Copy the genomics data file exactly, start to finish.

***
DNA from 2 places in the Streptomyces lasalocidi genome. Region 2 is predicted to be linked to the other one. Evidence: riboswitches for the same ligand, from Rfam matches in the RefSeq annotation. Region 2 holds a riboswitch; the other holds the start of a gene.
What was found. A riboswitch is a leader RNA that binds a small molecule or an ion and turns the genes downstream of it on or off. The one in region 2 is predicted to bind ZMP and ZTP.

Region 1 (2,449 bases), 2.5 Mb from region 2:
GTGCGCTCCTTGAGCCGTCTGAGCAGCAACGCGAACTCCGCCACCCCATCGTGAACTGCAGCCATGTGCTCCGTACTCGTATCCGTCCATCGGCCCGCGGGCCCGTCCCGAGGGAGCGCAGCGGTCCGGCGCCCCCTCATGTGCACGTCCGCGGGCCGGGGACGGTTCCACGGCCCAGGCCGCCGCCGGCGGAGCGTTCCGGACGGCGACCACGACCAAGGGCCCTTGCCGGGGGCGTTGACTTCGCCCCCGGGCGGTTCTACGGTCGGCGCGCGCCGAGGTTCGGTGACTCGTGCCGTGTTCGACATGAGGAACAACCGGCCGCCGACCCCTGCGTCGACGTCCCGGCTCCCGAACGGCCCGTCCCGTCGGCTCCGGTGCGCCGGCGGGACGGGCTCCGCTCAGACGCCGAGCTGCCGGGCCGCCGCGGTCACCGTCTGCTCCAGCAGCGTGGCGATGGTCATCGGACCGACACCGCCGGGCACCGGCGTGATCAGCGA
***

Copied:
DNA from 2 places in the Streptomyces lasalocidi genome. Region 2 is predicted to be linked to the other one. Evidence: riboswitches for the same ligand, from Rfam matches in the RefSeq annotation. Region 2 holds a riboswitch; the other holds the start of a gene.
What was found. A riboswitch is a leader RNA that binds a small molecule or an ion and turns the genes downstream of it on or off. The one in region 2 is predicted to bind ZMP and ZTP.

Region 1 (2,449 bases), 2.5 Mb from region 2:
GTGCGCTCCTTGAGCCGTCTGAGCAGCAACGCGAACTCCGCCACCCCATCGTGAACTGCAGCCATGTGCTCCGTACTCGTATCCGTCCATCGGCCCGCGGGCCCGTCCCGAGGGAGCGCAGCGGTCCGGCGCCCCCTCATGTGCACGTCCGCGGGCCGGGGACGGTTCCACGGCCCAGGCCGCCGCCGGCGGAGCGTTCCGGACGGCGACCACGACCAAGGGCCCTTGCCGGGGGCGTTGACTTCGCCCCCGGGCGGTTCTACGGTCGGCGCGCGCCGAGGTTCGGTGACTCGTGCCGTGTTCGACATGAGGAACAACCGGCCGCCGACCCCTGCGTCGACGTCCCGGCTCCCGAACGGCCCGTCCCGTCGGCTCCGGTGCGCCGGCGGGACGGGCTCCGCTCAGACGCCGAGCTGCCGGGCCGCCGCGGTCACCGTCTGCTCCAGCAGCGTGGCGATGGTCATCGGACCGACACCGCCGGGCACCGGCGTGATCAGCGA